Martinez News-Gazette: Supervisors approve $5 million in road projects

November 1, 2017 
By: Donna Beth Weilenman 

Repair of the storm-related washout of Alhambra Valley Road is one of several projects totaling $5 million approved by the Contra Costa County Board of Supervisors to be completed using new state revenues.

The money will come from the Road Repair and Accountability Act (Senate Bill 1) of 2017, signed April 28 by Gov. Jerry Brown. Advocates have called the act the first significant, stable and ongoing increase in state transportation funding in more than 20 years.

The act is expected to raise $5 billion annually through raised taxes and fees to address deferred projects, safety improvements and other repairs and rehabilitation of the state’s roads, bridges, highways and streets.

The Alhambra Valley Road project will repair a 70-foot gap that occurred during the Jan. 11 storm and forced the artery’s closure. That road normally links Alhambra Avenue in Martinez to Pinole Valley Road. It’s been closed since the washout, and until SB1 was passed and signed, the county Public Works reports indicated the damage was so severe that the stretch of road would be closed indefinitely.

Not all of the projects were the result of the heavy winter storms, however. Others made the list to meet a variety of needs, said Carrie Ricci, deputy director in the Contra Costa County Public Works Department, who issued the county’s statement announcing the list of projects the Board of Supervisors want done first.

The Board also selected projects to improve 14 miles of county roadway, to help others who share the road with motorists have safer travels, to control traffic through curb extensions, also called bulb-outs, flashing beacons and other methods, and to encourage alternatives to vehicle traffic in order to address the growing congestion in Contra Costa County.

Also on the Supervisors’ list of projects for which it would use the SB1 money are the repair of Morgan Territory Road, which suffered from a slide during the winter storms; preventative maintenance and asphalt rubber cape sealing of some road surfaces at Bay Point; improvements for pedestrian safety on Pomona Street and completion and addition of pedestrian safety components in Tara Hills; pedestrian crossing enhancements in the central and eastern portions of Contra Costa County and completing of Blackhawk Road bicycle lanes.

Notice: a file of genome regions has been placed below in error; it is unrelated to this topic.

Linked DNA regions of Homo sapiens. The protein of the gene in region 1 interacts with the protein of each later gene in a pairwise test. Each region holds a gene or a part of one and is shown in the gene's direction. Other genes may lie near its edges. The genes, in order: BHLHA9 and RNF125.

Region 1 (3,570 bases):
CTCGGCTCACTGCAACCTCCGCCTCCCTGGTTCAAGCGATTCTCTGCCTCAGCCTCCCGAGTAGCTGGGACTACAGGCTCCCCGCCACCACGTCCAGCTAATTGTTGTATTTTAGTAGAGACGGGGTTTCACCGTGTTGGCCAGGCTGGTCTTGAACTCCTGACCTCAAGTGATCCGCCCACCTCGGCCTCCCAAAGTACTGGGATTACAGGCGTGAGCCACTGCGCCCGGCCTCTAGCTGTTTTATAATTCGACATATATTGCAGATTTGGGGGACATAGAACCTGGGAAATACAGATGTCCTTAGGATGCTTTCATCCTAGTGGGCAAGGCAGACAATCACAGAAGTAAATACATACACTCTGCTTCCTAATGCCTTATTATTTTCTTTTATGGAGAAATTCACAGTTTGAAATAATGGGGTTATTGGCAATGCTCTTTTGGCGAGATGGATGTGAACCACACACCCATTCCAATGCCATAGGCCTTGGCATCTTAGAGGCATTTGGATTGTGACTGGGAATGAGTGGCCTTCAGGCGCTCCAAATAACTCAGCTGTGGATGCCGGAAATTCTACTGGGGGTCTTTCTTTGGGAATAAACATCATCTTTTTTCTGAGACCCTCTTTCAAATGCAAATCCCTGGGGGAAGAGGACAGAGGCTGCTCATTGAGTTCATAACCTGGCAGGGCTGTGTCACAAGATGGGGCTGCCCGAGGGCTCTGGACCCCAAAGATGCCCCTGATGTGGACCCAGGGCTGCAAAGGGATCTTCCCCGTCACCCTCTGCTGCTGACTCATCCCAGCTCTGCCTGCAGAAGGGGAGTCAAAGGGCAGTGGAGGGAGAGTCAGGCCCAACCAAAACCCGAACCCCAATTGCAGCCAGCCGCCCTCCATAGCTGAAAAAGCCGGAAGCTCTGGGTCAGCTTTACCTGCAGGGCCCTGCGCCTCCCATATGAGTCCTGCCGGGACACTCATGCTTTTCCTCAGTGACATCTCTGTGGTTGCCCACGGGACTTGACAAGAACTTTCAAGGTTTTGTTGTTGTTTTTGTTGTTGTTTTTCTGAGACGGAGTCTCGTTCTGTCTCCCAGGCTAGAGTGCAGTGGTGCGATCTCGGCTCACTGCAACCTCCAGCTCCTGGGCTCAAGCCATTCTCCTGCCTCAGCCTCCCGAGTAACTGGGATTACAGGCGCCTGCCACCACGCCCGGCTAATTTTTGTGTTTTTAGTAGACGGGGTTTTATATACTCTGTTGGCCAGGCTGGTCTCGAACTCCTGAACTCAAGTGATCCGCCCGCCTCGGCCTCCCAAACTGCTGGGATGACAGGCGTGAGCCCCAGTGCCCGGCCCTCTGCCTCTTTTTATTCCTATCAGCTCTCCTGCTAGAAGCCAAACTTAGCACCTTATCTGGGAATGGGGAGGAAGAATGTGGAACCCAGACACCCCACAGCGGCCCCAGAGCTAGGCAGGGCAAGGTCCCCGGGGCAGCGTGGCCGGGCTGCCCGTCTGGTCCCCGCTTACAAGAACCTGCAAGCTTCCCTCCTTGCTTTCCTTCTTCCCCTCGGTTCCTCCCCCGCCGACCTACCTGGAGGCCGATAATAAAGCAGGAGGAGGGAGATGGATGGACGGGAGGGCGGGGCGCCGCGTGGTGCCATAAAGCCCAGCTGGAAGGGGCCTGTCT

These projects are expected to be finished by the end of 2018, Ricci said in the announcement.

County employees have started developing a project list for consideration next year, and that list is expected to focus on safety, road maintenance and rehabilitation as well as multi-modal improvements.

“Funding from SB1 is critical and will allow the county, other local agencies and Caltrans to work on improving the condition of our deteriorating road network in California,” said Steve Kowalewski, deputy director of the county’s Public Works Department.

“The storms of 2017 exposed the extent of the deteriorating pavement condition causing many new potholes and sinkholes to appear,” he said.

“The funds will also help improve safety and expand our multi-modal network,” he said.

A state report on the Road Repair and Accountability Act said the additional taxes and fees are expected to raise $54 billion in the next decade, and that money will be used to fix roads, highways and bridges. The money will be split between state, for its highway system, and local agencies – cities and counties, for their projects.

The new fees and taxes are being phased in, starting with a fuel tax increase that starts Wednesday. A value-based transportation improvement fee begins Jan. 1, 2018; a price-based excise tax will be reset July 1, 2019; and a new zero-emissions vehicle fee starts July 1, 2020.

Once all are in place, $1.5 billion in new revenue would be earmarked annually for local street and road maintenance and rehabilitation and other qualifying projects, such as traffic signals and drainage improvements. Of the total, half will be earmarked for county projects and the rest will be used by cities.

Caltrans expects that by 2027, 17,000 miles of pavement will be repaired or replaced under SB1, as will 55,000 culverts and drains, 500 bridges and 7,700 signals, lights and sensors.

The California Transportation Commission is overseeing how money is spent on most of these projects, especially at the local level. The California State Transportation Agency is administering transit and rail expenditures.